As you monitor these results, see the changes in performance and establish trends – you can dig deeper into each section. The page likes look at things like net likes (new likes vs unlikes), where your likes came from (from your page vs page suggestions), and device type (mobile vs desktop) — and monitors the overall growth of your page.
The post reach addresses how many people see your posts on their newsfeed including organic and paid reach, how people engage with the posts negatively or positively, and lets you match the responses of your posts to the growth of your page over time so you can build on what is working and try and improve on what isn’t.
You then have other areas of insights that can give you plenty more information about your posts such as how people are arriving at your page from within Facebook or external sites, when your fans are online and looking at your content, how much of your videos your fans watch, and the type of people that are engaging/liking/visiting/sharing your content. All of this let’s you develop a better understanding of who your audience is and how to engage with them and convert them from Facebook fans to paying customers.
Facebook in-app analytics can be as top line or as detailed as you need it to be. It all depends on your needs, objectives, posting frequency etc. There are a couple of tools you can use to help see more data and understand how your consumers react to your content so better streamline their brand journey.
One of these is called ‘Event Source Groups’.
This is something that you create based on your objectives and data you want to see in one go. Without these event source groups, apps, pixels, offline events, pages etc all have different and unique IDs. When you create and event source group in your analytics, you are creating a group that allows you to track all these event sources in one go enabling you to see all of your data in the analytics.
This is very handy if you have multiple data sources that each contribute to the traffic and insights you want to learn from, so you’re not missing out on key information that will affect how you build your page and content going forward.
The meat and potatoes, though, is the Facebook’s relatively new turn-key omni-channel reporting platform: Facebook Analytics. This can get very intense and varied so as this is only a beginner’s guide we won’t go into too much detail. But essentially, Facebook Analytics offers you a birds eye view of your entire sales funnel, allowing you to break it down into different cohorts and track their performance across their entire lifetime.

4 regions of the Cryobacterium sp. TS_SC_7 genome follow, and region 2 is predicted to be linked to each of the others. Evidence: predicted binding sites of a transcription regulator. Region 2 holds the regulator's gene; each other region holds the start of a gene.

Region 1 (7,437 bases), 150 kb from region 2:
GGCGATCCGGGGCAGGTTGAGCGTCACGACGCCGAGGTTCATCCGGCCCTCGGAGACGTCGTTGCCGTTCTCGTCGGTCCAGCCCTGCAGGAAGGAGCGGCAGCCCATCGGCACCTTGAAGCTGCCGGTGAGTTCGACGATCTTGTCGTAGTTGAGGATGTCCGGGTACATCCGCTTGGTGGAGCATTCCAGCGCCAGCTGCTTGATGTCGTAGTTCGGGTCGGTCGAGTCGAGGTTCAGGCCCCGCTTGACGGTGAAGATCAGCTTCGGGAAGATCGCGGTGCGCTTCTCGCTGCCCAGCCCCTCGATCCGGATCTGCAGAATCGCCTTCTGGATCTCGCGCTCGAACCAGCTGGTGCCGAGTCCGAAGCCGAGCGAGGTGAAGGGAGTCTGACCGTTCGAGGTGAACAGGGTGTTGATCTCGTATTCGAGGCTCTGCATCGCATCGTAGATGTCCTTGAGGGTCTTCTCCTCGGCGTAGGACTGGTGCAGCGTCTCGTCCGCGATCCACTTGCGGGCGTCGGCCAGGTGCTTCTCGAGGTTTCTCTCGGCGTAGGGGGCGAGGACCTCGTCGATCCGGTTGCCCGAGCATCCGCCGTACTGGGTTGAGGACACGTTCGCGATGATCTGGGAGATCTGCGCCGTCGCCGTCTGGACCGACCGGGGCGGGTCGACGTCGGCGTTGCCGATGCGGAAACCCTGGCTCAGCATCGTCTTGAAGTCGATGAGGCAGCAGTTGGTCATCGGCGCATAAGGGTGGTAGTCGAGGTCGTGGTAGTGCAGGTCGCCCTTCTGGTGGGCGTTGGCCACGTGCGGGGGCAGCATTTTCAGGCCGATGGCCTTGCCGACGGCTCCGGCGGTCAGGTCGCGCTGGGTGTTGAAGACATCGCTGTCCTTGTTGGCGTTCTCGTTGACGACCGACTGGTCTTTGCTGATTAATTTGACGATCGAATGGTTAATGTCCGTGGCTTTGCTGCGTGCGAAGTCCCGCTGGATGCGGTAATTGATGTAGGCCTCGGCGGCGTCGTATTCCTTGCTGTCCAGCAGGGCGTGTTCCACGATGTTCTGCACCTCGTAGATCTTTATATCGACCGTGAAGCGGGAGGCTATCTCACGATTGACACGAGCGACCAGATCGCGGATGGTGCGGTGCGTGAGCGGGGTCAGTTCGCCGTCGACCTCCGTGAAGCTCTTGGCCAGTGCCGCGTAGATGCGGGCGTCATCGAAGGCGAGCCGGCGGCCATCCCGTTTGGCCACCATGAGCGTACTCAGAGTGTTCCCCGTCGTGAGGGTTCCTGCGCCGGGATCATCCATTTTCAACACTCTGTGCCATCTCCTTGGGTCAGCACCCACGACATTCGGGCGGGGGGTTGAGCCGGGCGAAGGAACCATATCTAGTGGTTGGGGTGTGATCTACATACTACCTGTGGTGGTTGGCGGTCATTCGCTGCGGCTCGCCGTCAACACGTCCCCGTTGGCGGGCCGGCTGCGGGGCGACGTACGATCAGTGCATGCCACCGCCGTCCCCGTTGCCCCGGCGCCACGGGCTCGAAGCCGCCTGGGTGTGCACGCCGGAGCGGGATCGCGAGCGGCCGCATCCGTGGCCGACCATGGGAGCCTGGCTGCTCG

It even allows you to create custom dashboards to track different business metrics. It’s the single best tool out there to manage your customer lifecycle from your Facebook Page, all the way over to your website, checkout & beyond.
One of our favourite reports is the customer lifetime value report which shows you how much each customer is worth to your brand over their entire experience with your brand over exactly that – their lifetime. It’s absolutely essential you know and track this in order to make affordable Facebook ads – aim to have your customer acquisition costs (CAC) be at least 2 or 3 times lower than your lifetime value.
Final Few Tips & Tricks
To finish up, here are a couple of things to bear in mind as you tackle everything Facebook has to offer. Once you have got a better understanding of your data, try these things to help you get more about of the insights and analytics you generate.
- Check the data: The data is always updating so pay attention to what is happening to spot any trends.
- Target posts to relevant audiences: Show your content to the right people who are interested in what you have to offer, not everything to all people as that never works.
- Download the Facebook Pages Manager App: It’s a great tool to monitor everything on the go, make small changes and keep track of what is happening.
- Use an easy to find page name: May seem obvious, but make sure you set your page URL to something easy to remember. Leverage UTM parameters to make your analytics & tracking more detailed and granular.
- Schedule your posts: You know when your audience is online, so post when they are there. Another one that seems obvious but does get overlooked!
Do you need more help understanding Facebook Analytics? Contact us today for a free, no-obligation consultation.